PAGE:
Police in Oakland are hoping to arm robots with potentially lethal shotgun-like attachments. Why? Because that's the reality we live in now.
It can be loaded with explosive forces ranging from blanks and pressurized water to live rounds — a worrying new development in the use of potentially lethal machinery by police forces across the country.
"One can imagine applications of this particular tool that may seem reasonable," Liz O'Sullivan, CEO of the AI bias-auditing startup Parity and a member of the International Committee for Robot Arms Control, told the Intercept, "but with a very few modifications, or even just different kinds of ammunition, these tools can easily be weaponized against democratic dissent."
When asked during a 2021 subcommittee meeting if they planned to ever put live ammunition into the machine, the Oakland police department originally said no.
But when drafting up rules for using the attachment, the department had a change of tune.
"I don't want to add a prohibited use," lieutenant Omar Daza-Quiroz, who represented the department at the meeting, reportedly told the committee, "because what if we need it for some situation later on?"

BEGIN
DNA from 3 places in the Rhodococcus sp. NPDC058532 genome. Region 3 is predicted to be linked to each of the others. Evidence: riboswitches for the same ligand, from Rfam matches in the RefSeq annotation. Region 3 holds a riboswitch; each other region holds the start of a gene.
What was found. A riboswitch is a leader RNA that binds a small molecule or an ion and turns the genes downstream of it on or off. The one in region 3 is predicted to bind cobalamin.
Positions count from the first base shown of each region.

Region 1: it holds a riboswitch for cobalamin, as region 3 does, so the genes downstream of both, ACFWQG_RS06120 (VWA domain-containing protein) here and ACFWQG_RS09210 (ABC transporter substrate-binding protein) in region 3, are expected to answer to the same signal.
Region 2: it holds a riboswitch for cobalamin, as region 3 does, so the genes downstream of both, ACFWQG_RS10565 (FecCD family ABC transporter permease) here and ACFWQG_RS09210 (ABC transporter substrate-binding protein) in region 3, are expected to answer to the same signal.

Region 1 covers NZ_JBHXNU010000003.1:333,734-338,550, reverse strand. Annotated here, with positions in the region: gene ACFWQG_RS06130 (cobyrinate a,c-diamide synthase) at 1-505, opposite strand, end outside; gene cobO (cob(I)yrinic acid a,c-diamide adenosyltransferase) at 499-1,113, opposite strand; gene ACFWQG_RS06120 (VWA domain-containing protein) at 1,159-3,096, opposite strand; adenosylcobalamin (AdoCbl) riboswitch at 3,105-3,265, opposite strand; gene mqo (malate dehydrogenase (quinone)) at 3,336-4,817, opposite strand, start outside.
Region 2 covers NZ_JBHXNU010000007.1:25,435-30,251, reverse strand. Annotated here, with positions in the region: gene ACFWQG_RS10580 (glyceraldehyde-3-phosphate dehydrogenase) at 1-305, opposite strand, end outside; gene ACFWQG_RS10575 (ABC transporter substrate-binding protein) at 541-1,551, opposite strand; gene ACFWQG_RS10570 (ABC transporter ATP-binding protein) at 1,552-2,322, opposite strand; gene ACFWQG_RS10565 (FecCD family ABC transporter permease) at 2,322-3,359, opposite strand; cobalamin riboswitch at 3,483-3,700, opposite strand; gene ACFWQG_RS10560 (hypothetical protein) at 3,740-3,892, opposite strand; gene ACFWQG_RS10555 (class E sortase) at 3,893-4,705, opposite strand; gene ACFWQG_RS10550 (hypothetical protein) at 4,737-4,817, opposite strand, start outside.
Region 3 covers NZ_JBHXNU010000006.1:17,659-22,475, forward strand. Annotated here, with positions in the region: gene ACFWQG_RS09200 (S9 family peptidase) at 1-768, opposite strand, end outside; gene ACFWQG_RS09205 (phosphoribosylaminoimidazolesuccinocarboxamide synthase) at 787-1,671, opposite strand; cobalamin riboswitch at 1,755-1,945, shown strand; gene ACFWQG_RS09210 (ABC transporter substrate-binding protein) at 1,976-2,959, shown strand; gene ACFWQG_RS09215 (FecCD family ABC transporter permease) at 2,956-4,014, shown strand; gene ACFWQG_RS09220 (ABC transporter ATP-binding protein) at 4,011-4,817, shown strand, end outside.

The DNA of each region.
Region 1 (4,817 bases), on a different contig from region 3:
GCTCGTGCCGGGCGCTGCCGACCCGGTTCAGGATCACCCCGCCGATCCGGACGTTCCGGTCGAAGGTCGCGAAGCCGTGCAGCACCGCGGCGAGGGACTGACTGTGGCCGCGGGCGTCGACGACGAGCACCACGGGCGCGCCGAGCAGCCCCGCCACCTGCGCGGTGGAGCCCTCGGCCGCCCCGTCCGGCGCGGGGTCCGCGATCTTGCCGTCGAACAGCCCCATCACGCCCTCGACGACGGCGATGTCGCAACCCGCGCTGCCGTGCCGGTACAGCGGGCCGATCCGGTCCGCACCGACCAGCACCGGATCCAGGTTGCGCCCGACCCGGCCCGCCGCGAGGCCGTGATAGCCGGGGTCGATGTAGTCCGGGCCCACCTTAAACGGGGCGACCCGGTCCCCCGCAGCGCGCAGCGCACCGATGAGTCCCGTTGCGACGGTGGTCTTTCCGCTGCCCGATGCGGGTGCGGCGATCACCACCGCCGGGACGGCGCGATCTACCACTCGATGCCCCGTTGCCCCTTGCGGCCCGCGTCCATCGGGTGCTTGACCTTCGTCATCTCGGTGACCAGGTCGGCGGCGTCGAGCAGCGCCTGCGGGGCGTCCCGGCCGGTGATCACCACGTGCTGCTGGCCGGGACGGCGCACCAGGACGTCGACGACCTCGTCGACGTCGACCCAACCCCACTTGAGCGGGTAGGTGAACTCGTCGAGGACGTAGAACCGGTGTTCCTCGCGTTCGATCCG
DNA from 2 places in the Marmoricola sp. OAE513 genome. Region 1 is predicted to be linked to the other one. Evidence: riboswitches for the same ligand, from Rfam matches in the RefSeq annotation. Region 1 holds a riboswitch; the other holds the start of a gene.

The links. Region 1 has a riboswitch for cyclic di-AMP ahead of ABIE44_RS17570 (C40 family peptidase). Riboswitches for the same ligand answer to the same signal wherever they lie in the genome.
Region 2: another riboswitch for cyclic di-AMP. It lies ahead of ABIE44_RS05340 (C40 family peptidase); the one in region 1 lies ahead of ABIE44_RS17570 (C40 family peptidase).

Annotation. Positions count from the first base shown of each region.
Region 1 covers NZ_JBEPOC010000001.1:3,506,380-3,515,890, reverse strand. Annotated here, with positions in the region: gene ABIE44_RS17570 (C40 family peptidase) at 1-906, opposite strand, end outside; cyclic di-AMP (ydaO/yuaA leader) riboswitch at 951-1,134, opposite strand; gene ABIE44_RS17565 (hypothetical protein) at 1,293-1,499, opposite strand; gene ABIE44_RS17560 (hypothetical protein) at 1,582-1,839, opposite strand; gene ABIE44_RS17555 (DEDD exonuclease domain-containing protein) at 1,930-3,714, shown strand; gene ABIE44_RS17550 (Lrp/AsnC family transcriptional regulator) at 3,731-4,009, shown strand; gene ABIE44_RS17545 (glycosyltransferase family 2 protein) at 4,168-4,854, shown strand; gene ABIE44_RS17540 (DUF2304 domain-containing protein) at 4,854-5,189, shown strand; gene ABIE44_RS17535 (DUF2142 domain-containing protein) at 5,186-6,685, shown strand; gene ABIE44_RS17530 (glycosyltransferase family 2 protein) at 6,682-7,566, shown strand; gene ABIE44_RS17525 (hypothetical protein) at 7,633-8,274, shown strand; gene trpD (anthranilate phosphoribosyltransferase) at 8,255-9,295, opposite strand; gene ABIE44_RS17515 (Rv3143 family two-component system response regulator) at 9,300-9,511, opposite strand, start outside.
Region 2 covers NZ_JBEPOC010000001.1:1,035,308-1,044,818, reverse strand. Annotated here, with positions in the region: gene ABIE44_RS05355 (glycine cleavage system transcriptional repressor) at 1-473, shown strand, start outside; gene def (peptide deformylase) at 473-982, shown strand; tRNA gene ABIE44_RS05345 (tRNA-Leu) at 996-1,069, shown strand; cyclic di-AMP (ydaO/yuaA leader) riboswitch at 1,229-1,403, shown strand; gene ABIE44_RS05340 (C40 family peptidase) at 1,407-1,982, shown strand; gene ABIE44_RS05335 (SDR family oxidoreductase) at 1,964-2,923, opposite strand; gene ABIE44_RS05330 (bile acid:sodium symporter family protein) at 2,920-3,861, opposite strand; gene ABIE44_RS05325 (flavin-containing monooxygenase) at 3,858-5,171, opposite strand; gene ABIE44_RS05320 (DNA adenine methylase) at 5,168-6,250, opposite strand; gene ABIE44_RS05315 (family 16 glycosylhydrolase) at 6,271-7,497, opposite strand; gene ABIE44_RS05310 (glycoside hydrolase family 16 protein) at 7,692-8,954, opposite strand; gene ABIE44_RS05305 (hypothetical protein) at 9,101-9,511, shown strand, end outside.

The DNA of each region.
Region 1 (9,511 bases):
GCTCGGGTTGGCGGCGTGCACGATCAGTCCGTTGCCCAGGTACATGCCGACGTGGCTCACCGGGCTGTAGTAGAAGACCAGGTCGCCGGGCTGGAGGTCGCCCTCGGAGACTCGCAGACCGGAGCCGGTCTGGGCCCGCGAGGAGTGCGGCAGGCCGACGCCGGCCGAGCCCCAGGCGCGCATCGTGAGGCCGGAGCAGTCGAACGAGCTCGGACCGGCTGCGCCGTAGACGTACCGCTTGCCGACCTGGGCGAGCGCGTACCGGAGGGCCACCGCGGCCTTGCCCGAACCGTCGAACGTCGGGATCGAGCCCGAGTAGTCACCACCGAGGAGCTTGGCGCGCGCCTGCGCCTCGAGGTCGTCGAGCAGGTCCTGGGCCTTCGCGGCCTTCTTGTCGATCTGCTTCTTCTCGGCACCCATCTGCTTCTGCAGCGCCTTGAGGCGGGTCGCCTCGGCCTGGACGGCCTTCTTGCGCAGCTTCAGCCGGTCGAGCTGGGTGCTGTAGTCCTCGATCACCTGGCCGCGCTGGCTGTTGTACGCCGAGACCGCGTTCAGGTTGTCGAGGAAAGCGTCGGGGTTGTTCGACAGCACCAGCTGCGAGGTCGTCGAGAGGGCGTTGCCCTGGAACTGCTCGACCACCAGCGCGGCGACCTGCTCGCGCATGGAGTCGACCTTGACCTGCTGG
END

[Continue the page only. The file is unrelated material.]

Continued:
Weeks of back-and-forth reportedly followed, with the Oakland PD promising to only use the literal killing machines when deemed necessary, during "certain catastrophic, high-risk, high-threat, mass casualty events."
One problem, though: there's no written, lawful definition as to what those specific terms would entail, ultimately leaving things very much up to the police department for interpretation.
To be clear: the subcommittee appears to have won out, but only to a degree, agreeing on language that bans their use to kill humans — which isn't exactly confidence inducing.
The police force is, however, allowed to arm the devices with pepper spray.
"We will not be arming robots with lethal rounds anytime soon," Daza-Quiroz told the Intercept, "If and when that time comes each event will be assessed prior to such deployment."
Whether the Oakland police's amended policy will be approved by Oakland's City Council remains to be seen. But as the Oakland PD isn't the only department in the country to push for the adoption of PAN, it's likely that we'll see more of the same across the country — and there's no telling what might happen in each individual case.
READ MORE: Oakland Cops Hope to Arm Robots with Lethal Shotguns [The Intercept]
More on police tech: Police in China Stalk Citizens with Surveillance That Predicts Future Crime
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